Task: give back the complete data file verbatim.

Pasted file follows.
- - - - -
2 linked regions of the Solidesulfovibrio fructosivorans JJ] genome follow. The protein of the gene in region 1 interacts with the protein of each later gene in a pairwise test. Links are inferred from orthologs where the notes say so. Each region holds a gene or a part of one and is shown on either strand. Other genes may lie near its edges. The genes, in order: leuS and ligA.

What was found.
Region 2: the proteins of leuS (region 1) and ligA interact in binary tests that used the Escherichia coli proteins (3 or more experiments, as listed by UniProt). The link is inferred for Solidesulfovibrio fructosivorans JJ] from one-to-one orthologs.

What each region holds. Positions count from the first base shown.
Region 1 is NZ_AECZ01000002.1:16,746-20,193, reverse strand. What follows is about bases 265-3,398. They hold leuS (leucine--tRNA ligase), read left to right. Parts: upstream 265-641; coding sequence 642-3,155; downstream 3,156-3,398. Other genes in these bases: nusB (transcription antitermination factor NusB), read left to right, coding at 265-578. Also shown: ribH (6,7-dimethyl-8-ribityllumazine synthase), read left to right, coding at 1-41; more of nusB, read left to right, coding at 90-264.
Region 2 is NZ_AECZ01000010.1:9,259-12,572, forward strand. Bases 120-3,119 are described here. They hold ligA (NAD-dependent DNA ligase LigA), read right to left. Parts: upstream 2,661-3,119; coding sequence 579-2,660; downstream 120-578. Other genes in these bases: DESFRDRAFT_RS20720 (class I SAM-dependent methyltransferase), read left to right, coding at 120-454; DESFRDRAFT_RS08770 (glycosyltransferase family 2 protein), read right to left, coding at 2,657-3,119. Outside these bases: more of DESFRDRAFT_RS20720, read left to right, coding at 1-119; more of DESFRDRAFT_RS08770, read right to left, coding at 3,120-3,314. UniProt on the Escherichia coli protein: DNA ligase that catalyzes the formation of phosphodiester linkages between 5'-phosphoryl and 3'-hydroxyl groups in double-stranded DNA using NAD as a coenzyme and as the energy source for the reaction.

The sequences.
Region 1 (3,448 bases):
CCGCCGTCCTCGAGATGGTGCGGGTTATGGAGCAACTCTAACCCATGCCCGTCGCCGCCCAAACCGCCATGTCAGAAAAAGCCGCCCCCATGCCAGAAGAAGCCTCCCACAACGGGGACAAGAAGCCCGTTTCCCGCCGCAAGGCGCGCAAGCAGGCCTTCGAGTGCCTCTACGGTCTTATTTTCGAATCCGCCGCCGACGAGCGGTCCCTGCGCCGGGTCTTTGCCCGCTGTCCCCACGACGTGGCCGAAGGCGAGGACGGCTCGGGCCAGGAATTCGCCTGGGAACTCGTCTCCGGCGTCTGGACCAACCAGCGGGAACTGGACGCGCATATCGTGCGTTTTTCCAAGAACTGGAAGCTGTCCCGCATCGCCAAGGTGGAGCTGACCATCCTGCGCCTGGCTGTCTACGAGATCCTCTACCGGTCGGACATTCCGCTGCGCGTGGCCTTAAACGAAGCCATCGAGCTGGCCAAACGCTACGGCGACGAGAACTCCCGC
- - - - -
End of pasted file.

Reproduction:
2 linked regions of the Solidesulfovibrio fructosivorans JJ] genome follow. The protein of the gene in region 1 interacts with the protein of each later gene in a pairwise test. Links are inferred from orthologs where the notes say so. Each region holds a gene or a part of one and is shown on either strand. Other genes may lie near its edges. The genes, in order: leuS and ligA.

What was found.
Region 2: the proteins of leuS (region 1) and ligA interact in binary tests that used the Escherichia coli proteins (3 or more experiments, as listed by UniProt). The link is inferred for Solidesulfovibrio fructosivorans JJ] from one-to-one orthologs.

What each region holds. Positions count from the first base shown.
Region 1 is NZ_AECZ01000002.1:16,746-20,193, reverse strand. What follows is about bases 265-3,398. They hold leuS (leucine--tRNA ligase), read left to right. Parts: upstream 265-641; coding sequence 642-3,155; downstream 3,156-3,398. Other genes in these bases: nusB (transcription antitermination factor NusB), read left to right, coding at 265-578. Also shown: ribH (6,7-dimethyl-8-ribityllumazine synthase), read left to right, coding at 1-41; more of nusB, read left to right, coding at 90-264.
Region 2 is NZ_AECZ01000010.1:9,259-12,572, forward strand. Bases 120-3,119 are described here. They hold ligA (NAD-dependent DNA ligase LigA), read right to left. Parts: upstream 2,661-3,119; coding sequence 579-2,660; downstream 120-578. Other genes in these bases: DESFRDRAFT_RS20720 (class I SAM-dependent methyltransferase), read left to right, coding at 120-454; DESFRDRAFT_RS08770 (glycosyltransferase family 2 protein), read right to left, coding at 2,657-3,119. Outside these bases: more of DESFRDRAFT_RS20720, read left to right, coding at 1-119; more of DESFRDRAFT_RS08770, read right to left, coding at 3,120-3,314. UniProt on the Escherichia coli protein: DNA ligase that catalyzes the formation of phosphodiester linkages between 5'-phosphoryl and 3'-hydroxyl groups in double-stranded DNA using NAD as a coenzyme and as the energy source for the reaction.

The sequences.
Region 1 (3,448 bases):
CCGCCGTCCTCGAGATGGTGCGGGTTATGGAGCAACTCTAACCCATGCCCGTCGCCGCCCAAACCGCCATGTCAGAAAAAGCCGCCCCCATGCCAGAAGAAGCCTCCCACAACGGGGACAAGAAGCCCGTTTCCCGCCGCAAGGCGCGCAAGCAGGCCTTCGAGTGCCTCTACGGTCTTATTTTCGAATCCGCCGCCGACGAGCGGTCCCTGCGCCGGGTCTTTGCCCGCTGTCCCCACGACGTGGCCGAAGGCGAGGACGGCTCGGGCCAGGAATTCGCCTGGGAACTCGTCTCCGGCGTCTGGACCAACCAGCGGGAACTGGACGCGCATATCGTGCGTTTTTCCAAGAACTGGAAGCTGTCCCGCATCGCCAAGGTGGAGCTGACCATCCTGCGCCTGGCTGTCTACGAGATCCTCTACCGGTCGGACATTCCGCTGCGCGTGGCCTTAAACGAAGCCATCGAGCTGGCCAAACGCTACGGCGACGAGAACTCCCGC